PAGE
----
Also, we want to create a new skeleton every second, unless the skeleton count is already equal to or greater than max_skeletons.
Go to the Node panel and connect SkeletonSpawner‘s Timer timeout() signal to the script. The function to handle the signal will be automatically added to the script. Replace the code with this:
func _on_Timer_timeout(): # Every second, check if we need to instantiate a skeleton if skeleton_count < max_skeletons: instance_skeleton() skeleton_count = skeleton_count + 1
Completing Skeleton script
Now that we’re done with the spawner, let’s go back to Skeleton and add the missing function arise() to the script:
func arise(): other_animation_playing = true $AnimatedSprite.play("birth")
If we were to add the spawner to the main scene and try the game now, we would see that, after reproducing the birth animation, the skeletons would remain stuck in its last frame. This is due to the fact that, at the end of the animation, we have to do two more things:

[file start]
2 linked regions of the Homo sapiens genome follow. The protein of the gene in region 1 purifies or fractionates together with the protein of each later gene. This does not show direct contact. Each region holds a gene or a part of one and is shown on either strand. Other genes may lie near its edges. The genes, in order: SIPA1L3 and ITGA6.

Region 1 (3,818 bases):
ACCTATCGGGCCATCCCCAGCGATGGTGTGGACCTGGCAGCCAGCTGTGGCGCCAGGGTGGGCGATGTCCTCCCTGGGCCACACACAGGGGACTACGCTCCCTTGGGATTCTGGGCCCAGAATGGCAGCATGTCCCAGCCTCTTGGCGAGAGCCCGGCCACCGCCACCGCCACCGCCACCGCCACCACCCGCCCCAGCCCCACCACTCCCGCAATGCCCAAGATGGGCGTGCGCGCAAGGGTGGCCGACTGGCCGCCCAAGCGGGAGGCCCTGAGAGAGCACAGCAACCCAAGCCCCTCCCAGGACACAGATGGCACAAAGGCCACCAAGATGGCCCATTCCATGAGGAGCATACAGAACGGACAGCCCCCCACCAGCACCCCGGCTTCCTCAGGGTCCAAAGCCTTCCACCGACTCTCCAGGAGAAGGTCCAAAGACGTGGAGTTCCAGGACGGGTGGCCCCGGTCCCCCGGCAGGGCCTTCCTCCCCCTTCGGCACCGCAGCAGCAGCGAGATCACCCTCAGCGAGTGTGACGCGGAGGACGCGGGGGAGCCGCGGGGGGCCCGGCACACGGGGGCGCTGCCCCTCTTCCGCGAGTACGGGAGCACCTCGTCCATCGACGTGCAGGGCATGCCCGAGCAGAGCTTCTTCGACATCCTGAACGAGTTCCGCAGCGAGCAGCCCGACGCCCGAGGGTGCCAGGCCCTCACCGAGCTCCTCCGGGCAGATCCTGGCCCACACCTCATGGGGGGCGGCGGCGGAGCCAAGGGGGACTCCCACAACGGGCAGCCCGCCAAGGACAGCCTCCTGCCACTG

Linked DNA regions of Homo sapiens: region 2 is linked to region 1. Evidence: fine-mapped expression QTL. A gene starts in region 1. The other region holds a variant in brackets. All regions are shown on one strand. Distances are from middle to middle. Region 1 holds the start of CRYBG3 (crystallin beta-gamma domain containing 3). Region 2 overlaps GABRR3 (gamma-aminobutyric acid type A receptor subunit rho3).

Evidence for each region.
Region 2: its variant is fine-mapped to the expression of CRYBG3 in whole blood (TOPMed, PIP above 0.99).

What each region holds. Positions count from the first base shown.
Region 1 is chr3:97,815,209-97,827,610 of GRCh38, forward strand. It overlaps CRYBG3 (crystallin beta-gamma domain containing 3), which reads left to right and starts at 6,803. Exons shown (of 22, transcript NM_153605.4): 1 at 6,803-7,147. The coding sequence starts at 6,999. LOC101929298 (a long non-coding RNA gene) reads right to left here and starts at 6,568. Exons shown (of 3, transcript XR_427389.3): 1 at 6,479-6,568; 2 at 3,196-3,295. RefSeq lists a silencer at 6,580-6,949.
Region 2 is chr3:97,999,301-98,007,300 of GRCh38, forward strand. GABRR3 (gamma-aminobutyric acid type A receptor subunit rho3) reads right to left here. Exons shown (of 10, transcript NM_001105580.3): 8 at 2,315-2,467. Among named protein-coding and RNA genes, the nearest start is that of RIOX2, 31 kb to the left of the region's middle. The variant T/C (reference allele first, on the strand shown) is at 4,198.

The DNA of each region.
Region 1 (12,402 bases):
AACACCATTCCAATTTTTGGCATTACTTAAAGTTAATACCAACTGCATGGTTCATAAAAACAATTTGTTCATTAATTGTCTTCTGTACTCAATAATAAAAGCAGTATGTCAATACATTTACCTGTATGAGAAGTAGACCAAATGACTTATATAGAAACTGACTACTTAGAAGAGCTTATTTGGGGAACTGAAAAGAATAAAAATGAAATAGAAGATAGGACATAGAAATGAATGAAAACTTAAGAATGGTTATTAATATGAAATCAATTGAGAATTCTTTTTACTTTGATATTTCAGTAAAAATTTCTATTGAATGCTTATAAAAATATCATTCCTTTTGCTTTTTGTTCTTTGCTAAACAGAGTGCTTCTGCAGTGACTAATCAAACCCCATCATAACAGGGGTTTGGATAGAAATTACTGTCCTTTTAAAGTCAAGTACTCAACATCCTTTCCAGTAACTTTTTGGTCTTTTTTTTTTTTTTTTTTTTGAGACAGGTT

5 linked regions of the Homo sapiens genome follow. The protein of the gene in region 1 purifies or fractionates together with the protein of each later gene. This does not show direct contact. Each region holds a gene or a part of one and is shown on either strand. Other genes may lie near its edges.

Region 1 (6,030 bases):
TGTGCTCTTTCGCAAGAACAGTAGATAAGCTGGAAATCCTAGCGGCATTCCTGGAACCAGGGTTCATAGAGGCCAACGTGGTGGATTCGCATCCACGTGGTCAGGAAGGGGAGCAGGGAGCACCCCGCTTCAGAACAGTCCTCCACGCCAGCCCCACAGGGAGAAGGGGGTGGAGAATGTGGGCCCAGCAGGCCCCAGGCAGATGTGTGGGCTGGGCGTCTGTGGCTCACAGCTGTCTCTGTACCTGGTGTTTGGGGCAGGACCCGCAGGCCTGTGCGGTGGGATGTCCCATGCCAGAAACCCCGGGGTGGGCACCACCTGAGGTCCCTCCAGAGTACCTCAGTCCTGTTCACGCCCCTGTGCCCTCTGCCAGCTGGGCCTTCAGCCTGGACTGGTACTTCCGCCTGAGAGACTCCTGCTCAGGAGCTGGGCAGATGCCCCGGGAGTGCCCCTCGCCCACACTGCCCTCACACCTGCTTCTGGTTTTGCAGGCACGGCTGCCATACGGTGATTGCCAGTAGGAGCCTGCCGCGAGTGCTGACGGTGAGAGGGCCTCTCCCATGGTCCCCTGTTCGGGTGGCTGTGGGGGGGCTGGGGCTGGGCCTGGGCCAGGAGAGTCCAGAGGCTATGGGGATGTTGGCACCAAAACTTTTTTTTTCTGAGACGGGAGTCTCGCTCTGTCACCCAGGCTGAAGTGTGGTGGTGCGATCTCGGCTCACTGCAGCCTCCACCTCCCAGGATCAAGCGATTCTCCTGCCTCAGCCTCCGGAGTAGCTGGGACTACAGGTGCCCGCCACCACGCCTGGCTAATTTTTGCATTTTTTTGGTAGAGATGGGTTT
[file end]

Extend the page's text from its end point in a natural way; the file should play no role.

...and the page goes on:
- start the timer to enable Artificial Intelligence
- set to false the other_animation_playing variable to allow walk and idle animations to play.
So, connect the animation_finished() signal of AnimatedSprite to the script and replace the automatically created function with this code:
func _on_AnimatedSprite_animation_finished(): if $AnimatedSprite.animation == "birth": $AnimatedSprite.animation = "down_idle" $Timer.start() other_animation_playing = false
Using the spawner
Open the main scene and drag SkeletonSpawner.tscn to the Root node. To observe more easily how the spawner works, with SkeletonSpawner selected, in the Inspector set the size of the Spawn Area to 200, 100.
Run the game to see the spawner in action.
When you have tested that everything is working, remember to reset Spawn Area to the default values, clicking on the reset icon:
In this tutorial we had learned a lot of useful things that you’ll often meet when developing games in Godot:
- How to instantiate scenes, either manually or by code.
- How to get nodes from the node hierarchy, using get_tree() and get_node() functions.
- How to use while and for loops
- How to generate random numbers
- How to use Timers
You can try what we’ve done so far by clicking here:
In the next tutorial we will add sword fighting to the game, so you can finally kill your enemies! But be careful, because they can kill you too!